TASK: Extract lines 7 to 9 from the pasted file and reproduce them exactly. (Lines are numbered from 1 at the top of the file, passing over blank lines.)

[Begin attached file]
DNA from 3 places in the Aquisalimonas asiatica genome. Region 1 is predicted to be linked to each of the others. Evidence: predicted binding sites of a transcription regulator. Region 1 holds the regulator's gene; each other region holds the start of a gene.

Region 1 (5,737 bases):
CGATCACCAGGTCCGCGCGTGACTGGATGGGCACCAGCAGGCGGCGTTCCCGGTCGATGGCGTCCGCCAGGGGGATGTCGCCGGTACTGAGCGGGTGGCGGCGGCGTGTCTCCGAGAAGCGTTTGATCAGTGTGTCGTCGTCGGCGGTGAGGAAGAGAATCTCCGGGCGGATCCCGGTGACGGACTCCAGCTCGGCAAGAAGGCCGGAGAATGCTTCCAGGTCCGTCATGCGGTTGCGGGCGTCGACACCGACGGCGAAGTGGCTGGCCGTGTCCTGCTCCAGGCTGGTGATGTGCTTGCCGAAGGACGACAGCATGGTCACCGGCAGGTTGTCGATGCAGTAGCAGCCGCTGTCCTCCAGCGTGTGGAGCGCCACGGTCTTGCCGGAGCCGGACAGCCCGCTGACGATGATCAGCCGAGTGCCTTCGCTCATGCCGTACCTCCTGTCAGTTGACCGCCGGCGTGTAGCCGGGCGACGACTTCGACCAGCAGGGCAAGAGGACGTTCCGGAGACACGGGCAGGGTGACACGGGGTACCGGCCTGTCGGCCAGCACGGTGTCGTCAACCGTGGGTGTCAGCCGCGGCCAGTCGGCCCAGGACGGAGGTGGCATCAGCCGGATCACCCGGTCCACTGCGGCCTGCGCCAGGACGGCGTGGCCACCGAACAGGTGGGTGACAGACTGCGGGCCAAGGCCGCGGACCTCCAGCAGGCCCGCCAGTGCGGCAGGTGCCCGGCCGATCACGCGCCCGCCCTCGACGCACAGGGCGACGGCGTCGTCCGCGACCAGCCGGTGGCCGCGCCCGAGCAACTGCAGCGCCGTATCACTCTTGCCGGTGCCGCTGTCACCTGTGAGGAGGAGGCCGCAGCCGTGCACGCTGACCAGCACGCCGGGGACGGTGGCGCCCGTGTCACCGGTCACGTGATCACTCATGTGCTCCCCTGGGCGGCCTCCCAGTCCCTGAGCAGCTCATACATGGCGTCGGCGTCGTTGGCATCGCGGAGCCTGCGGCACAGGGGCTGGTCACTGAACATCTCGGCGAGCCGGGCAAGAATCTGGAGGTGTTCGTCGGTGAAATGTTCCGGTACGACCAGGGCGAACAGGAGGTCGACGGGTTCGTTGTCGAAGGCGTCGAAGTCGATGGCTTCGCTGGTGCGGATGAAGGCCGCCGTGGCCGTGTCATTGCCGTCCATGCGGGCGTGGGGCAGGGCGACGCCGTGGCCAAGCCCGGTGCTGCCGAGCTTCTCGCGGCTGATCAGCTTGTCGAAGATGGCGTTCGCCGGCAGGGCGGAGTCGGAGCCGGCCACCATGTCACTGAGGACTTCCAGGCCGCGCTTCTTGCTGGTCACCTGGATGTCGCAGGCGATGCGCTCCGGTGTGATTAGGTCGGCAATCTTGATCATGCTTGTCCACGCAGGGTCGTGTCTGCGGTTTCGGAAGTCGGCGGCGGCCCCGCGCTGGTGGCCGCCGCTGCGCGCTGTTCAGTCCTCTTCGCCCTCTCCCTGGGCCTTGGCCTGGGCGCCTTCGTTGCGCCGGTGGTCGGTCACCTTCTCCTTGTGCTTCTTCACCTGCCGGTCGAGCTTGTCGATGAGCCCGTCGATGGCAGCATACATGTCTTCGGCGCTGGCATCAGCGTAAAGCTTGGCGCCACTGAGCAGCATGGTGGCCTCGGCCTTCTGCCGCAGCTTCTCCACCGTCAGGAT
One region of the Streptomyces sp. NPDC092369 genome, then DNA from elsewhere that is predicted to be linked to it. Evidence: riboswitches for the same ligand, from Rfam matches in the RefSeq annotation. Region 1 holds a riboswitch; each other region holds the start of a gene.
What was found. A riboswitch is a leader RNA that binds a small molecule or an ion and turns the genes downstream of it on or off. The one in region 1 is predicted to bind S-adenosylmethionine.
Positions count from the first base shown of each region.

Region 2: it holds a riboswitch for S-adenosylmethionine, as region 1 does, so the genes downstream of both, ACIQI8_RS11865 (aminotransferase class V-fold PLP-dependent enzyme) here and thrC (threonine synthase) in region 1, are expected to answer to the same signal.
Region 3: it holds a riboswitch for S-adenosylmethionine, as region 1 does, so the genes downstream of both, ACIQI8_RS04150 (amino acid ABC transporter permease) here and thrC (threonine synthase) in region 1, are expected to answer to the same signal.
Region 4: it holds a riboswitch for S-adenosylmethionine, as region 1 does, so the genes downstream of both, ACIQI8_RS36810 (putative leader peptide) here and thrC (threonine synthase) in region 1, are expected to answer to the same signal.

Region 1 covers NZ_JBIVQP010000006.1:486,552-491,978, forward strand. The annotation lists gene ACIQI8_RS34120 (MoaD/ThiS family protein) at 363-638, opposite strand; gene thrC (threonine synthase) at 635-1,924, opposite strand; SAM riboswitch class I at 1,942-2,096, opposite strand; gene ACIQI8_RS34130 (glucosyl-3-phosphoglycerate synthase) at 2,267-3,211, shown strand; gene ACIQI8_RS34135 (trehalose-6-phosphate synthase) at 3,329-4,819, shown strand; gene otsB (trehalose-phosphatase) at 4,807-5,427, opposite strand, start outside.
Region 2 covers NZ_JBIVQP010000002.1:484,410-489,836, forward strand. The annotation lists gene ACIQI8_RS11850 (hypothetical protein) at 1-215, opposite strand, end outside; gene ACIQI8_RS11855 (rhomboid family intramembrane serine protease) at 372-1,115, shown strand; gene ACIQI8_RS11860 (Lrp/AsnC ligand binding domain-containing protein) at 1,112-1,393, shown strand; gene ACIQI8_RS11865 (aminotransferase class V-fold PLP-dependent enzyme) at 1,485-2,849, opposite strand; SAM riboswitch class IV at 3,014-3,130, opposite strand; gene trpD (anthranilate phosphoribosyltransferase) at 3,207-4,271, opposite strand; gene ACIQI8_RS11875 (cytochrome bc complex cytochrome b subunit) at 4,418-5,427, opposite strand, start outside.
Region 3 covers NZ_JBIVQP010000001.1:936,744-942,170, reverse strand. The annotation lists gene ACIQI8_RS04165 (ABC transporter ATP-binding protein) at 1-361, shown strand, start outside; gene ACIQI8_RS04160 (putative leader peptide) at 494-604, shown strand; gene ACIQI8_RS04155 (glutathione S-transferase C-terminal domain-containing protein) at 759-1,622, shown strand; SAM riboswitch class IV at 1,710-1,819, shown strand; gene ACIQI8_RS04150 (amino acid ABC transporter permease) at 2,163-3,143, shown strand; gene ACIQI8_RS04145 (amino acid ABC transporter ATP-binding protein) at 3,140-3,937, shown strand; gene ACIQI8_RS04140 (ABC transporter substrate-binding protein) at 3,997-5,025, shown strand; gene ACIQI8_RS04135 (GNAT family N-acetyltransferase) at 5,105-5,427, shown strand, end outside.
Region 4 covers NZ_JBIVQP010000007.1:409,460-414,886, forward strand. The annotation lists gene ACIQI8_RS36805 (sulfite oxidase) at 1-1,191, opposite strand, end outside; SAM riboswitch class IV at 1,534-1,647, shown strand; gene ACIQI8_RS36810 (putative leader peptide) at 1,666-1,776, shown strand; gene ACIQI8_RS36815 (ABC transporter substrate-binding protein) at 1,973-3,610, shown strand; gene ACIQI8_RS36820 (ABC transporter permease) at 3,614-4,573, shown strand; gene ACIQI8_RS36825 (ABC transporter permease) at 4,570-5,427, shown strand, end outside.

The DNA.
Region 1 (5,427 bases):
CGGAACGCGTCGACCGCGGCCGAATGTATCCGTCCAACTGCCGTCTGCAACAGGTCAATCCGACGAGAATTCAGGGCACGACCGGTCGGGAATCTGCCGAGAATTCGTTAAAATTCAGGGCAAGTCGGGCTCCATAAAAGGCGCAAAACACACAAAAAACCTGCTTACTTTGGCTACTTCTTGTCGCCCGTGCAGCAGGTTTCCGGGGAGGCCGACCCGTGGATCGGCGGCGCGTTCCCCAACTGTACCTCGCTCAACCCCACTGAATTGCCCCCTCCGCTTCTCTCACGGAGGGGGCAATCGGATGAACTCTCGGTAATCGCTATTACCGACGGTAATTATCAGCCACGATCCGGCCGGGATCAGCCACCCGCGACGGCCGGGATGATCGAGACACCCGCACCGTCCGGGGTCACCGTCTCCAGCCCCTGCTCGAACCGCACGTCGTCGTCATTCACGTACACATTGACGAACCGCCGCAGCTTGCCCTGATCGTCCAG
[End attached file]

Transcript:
Region 2: it holds a riboswitch for S-adenosylmethionine, as region 1 does, so the genes downstream of both, ACIQI8_RS11865 (aminotransferase class V-fold PLP-dependent enzyme) here and thrC (threonine synthase) in region 1, are expected to answer to the same signal.
Region 3: it holds a riboswitch for S-adenosylmethionine, as region 1 does, so the genes downstream of both, ACIQI8_RS04150 (amino acid ABC transporter permease) here and thrC (threonine synthase) in region 1, are expected to answer to the same signal.
Region 4: it holds a riboswitch for S-adenosylmethionine, as region 1 does, so the genes downstream of both, ACIQI8_RS36810 (putative leader peptide) here and thrC (threonine synthase) in region 1, are expected to answer to the same signal.